In this paper, we study the problem of mining the informative structure of a news Web site that consists of thousands of hyperlinked documents. We define the informative structure of a news Web site as a set of index pages (or referred to as TOC, i.e., table of contents, pages) and a set of article pages linked by these TOC pages. Based on the Hyperlink Induced Topics Search (HITS) algorithm, we propose an entropy-based analysis (LAMIS) mechanism for analyzing the entropy of anchor texts and links to eliminate the redundancy of the hyperlinked structure so that the complex structure of a Web site can be distilled. However, to increase the value and the accessibility of pages, most of the content sites tend to publish their pages with intrasite redundant information, such as navigation panels, advertisements, copy announcements, etc. To further eliminate such redundancy, we propose another mechanism, called InfoDiscoverer, which applies the distilled structure to identify sets of article pages. InfoDiscoverer also employs the entropy information to analyze the information measures of article sets and to extract informative content blocks from these sets. Our result is useful for search engines, information agents, and crawlers to index, extract, and navigate significant information from a Web site. Experiments on several real news Web sites show that the precision and the recall of our approaches are much superior to those obtained by conventional methods in mining the informative structures of news Web sites. On the average, the augmented LAMIS leads to prominent performance improvement and increases the precision by a factor ranging from 122 to 257 percent when the desired recall falls between 0.5 and 1. In comparison with manual heuristics, the precision and the recall of InfoDiscoverer are greater than 0.956.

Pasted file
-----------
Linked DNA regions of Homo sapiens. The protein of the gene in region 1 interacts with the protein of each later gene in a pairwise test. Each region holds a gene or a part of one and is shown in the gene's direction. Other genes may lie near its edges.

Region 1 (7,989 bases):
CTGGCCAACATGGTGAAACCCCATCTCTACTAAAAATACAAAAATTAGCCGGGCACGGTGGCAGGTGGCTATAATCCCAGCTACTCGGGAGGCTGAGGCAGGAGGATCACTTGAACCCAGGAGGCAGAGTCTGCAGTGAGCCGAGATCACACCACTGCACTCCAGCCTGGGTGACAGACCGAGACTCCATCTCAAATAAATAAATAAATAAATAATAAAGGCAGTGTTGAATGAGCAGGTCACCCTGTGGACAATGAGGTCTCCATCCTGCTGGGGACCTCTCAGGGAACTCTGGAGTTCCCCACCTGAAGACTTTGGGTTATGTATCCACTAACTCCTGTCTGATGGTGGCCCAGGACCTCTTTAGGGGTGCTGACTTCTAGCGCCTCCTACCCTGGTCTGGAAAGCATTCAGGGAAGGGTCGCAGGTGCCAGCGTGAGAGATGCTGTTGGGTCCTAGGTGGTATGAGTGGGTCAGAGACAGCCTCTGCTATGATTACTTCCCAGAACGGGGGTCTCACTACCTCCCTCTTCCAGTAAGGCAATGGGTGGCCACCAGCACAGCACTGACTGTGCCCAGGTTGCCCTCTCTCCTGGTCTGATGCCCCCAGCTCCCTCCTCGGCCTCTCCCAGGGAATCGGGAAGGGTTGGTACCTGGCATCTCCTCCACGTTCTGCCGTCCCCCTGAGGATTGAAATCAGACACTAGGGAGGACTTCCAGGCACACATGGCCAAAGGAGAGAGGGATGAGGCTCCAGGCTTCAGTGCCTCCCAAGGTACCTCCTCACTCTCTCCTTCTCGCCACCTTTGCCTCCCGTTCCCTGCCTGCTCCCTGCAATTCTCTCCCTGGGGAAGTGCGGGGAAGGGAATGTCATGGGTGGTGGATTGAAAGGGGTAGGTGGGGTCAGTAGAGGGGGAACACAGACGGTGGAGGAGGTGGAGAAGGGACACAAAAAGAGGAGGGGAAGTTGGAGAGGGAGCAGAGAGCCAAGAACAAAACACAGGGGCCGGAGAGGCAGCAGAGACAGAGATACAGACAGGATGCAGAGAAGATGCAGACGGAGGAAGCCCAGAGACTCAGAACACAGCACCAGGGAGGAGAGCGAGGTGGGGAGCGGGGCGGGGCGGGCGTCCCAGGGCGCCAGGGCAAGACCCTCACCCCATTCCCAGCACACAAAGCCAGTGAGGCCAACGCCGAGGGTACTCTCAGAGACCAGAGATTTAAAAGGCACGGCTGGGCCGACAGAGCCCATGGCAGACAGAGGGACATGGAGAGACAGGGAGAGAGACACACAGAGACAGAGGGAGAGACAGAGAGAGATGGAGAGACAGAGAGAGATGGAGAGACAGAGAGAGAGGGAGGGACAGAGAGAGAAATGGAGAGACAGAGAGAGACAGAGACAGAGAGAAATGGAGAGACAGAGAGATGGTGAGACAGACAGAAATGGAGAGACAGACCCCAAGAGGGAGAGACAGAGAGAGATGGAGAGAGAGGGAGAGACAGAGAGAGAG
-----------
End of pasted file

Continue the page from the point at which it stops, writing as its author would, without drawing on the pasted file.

|Number of pages||15|
|Journal||IEEE Transactions on Knowledge and Data Engineering|
|Publication status||Published - 2004 Jan 1|
All Science Journal Classification (ASJC) codes
- Information Systems
- Computer Science Applications
- Computational Theory and Mathematics